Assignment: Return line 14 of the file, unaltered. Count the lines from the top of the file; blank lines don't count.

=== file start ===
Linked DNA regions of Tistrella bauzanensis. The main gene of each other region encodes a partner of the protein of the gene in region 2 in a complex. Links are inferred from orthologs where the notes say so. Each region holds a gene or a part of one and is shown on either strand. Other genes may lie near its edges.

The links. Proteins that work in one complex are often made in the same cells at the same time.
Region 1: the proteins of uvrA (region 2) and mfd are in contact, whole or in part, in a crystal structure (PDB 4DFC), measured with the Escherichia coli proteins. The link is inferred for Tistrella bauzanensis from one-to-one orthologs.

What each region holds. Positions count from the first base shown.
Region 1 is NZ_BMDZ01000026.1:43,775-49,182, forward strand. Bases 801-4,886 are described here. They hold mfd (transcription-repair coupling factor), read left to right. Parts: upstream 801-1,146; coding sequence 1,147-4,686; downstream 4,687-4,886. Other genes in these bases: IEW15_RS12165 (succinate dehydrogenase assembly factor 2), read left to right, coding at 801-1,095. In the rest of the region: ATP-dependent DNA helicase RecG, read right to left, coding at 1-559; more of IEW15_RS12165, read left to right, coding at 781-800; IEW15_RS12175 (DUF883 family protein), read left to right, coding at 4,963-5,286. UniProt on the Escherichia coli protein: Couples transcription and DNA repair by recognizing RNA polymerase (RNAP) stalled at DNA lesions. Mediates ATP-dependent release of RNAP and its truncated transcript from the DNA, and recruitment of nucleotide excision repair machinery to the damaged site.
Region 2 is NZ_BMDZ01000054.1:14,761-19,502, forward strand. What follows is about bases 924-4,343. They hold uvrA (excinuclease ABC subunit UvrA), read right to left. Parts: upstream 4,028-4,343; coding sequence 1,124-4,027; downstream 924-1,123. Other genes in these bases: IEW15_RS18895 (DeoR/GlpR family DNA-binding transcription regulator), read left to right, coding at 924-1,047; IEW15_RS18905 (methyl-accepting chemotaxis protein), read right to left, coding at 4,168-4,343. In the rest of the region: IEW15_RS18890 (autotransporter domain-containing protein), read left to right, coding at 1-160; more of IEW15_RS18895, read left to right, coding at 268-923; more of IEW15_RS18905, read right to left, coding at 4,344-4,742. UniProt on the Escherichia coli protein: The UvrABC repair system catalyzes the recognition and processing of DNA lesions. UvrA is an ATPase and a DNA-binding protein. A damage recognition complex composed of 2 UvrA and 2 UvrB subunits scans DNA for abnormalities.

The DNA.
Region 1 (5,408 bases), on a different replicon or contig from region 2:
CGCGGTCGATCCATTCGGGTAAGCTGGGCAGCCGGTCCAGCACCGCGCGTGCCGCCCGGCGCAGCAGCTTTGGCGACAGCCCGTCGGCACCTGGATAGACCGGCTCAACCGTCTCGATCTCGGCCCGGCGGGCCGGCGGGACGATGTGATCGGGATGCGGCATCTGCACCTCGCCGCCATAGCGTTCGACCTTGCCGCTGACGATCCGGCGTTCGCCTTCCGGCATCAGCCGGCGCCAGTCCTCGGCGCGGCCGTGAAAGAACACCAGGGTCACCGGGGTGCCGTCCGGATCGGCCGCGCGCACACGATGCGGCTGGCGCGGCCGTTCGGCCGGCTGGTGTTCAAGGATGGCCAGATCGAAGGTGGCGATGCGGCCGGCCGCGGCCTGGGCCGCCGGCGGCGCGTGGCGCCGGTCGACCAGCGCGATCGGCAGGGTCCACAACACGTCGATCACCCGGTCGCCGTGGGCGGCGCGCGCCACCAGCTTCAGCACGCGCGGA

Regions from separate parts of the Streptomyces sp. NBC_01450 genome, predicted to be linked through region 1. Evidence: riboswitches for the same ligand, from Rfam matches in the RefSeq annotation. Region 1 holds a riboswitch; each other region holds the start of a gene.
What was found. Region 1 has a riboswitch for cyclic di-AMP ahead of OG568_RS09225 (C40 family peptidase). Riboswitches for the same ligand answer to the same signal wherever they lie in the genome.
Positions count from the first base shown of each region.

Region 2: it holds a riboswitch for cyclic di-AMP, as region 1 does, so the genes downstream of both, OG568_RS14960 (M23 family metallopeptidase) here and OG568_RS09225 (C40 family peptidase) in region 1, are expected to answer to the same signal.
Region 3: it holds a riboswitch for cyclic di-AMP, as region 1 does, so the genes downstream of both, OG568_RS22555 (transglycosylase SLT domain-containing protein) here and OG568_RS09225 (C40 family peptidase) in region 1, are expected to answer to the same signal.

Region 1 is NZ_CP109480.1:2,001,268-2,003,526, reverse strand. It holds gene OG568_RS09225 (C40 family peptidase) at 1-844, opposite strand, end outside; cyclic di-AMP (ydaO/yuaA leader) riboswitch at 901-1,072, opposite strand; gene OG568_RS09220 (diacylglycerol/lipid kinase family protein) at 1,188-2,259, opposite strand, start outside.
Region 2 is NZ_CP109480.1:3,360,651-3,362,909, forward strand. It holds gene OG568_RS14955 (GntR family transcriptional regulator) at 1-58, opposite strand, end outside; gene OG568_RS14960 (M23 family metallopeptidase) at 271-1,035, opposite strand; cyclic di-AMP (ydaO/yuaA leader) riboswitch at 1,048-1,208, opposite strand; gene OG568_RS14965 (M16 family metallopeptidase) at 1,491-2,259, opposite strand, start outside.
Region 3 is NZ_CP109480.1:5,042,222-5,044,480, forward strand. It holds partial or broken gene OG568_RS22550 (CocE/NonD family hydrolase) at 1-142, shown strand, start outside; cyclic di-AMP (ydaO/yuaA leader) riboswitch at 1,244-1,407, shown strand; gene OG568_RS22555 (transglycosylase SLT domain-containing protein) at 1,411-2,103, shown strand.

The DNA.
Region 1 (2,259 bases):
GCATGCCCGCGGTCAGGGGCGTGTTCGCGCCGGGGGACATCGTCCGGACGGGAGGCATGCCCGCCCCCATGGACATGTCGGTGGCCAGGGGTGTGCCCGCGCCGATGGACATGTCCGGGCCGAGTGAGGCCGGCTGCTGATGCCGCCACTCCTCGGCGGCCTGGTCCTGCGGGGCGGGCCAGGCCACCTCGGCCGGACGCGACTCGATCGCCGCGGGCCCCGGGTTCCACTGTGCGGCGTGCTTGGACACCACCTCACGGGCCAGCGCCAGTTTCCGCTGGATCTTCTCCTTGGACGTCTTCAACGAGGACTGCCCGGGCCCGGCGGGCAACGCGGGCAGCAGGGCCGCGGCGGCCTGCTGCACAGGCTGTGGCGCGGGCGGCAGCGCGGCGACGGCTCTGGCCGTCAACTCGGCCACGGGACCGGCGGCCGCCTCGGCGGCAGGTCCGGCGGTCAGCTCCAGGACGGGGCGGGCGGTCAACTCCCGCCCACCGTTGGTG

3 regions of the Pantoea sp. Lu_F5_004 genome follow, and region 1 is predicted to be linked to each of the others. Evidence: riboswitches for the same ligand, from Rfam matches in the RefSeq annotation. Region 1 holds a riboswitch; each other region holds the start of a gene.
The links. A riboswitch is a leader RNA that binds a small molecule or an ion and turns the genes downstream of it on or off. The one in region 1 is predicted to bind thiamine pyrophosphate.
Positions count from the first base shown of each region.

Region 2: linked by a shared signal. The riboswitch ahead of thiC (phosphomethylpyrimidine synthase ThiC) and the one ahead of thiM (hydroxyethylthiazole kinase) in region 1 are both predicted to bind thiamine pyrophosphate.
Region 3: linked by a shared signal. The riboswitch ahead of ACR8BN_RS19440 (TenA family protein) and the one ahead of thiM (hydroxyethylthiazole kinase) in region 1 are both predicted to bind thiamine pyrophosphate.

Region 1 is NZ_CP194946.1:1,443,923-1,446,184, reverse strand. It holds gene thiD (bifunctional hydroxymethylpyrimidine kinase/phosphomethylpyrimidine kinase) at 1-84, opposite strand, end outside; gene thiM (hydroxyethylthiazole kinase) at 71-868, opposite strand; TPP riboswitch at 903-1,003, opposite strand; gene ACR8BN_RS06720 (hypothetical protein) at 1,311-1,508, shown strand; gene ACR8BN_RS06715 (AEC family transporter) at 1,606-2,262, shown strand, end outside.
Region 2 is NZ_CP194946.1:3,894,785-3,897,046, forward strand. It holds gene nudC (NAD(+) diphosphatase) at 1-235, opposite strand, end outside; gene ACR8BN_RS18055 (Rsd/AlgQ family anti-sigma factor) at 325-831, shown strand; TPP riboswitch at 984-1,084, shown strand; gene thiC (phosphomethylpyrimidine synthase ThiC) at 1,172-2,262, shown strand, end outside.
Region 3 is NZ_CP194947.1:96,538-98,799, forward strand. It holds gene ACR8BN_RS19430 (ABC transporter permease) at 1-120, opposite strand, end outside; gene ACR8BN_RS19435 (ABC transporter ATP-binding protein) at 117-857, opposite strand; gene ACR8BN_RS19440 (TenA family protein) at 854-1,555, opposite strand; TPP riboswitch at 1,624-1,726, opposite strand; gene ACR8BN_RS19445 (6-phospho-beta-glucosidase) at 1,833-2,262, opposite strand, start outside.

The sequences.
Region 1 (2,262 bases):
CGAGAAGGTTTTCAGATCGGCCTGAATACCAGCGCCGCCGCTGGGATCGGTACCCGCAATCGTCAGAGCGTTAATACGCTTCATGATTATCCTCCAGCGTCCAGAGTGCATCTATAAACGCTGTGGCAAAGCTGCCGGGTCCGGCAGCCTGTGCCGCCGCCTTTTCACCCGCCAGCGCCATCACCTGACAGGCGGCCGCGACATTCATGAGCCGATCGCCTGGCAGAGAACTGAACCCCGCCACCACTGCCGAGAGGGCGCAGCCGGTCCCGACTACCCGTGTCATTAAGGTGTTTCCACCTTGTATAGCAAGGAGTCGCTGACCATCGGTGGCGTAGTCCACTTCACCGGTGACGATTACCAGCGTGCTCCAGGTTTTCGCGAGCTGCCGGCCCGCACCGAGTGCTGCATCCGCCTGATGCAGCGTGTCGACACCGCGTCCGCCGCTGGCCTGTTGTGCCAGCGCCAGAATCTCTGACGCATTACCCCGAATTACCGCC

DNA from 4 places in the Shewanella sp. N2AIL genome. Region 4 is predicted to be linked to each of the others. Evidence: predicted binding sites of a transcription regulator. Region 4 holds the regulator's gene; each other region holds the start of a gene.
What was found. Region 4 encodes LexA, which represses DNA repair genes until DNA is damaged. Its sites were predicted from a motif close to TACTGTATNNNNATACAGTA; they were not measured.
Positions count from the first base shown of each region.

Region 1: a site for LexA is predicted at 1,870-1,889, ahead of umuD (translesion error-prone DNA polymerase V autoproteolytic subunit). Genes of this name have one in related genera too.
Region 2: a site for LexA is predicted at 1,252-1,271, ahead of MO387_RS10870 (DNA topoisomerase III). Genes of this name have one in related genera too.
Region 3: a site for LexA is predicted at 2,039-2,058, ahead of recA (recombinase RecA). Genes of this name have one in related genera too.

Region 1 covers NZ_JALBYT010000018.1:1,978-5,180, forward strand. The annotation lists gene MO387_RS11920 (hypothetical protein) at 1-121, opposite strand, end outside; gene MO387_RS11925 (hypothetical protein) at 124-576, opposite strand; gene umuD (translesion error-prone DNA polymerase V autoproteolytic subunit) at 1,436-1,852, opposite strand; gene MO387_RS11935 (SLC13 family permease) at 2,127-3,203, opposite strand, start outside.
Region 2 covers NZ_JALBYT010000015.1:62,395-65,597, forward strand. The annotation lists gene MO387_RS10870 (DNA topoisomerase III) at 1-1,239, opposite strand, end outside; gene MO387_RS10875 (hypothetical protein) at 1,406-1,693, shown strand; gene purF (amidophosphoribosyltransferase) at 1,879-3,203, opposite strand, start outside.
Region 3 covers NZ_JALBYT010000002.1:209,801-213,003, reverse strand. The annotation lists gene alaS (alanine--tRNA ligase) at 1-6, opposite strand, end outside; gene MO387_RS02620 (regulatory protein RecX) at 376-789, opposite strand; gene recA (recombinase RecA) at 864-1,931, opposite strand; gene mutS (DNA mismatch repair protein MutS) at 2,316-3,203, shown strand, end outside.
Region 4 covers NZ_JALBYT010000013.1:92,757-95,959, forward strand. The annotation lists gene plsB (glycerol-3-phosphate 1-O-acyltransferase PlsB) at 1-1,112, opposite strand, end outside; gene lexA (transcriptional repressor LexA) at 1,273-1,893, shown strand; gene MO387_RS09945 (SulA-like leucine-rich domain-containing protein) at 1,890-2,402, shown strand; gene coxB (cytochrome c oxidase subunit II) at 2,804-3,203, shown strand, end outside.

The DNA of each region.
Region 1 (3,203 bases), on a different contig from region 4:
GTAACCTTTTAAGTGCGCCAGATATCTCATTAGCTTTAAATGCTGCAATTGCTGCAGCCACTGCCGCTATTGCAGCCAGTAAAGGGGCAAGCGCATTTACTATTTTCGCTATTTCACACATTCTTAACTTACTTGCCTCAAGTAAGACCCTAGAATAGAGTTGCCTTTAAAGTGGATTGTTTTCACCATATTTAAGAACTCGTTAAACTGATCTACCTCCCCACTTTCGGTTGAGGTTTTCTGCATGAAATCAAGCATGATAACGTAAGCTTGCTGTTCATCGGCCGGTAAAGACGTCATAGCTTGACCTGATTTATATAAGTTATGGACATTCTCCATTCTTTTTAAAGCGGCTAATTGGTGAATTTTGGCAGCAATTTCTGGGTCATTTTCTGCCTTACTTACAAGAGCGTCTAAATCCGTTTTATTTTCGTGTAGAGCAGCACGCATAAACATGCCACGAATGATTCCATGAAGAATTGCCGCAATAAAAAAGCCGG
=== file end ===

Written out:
Region 3: it holds a riboswitch for cyclic di-AMP, as region 1 does, so the genes downstream of both, OG568_RS22555 (transglycosylase SLT domain-containing protein) here and OG568_RS09225 (C40 family peptidase) in region 1, are expected to answer to the same signal.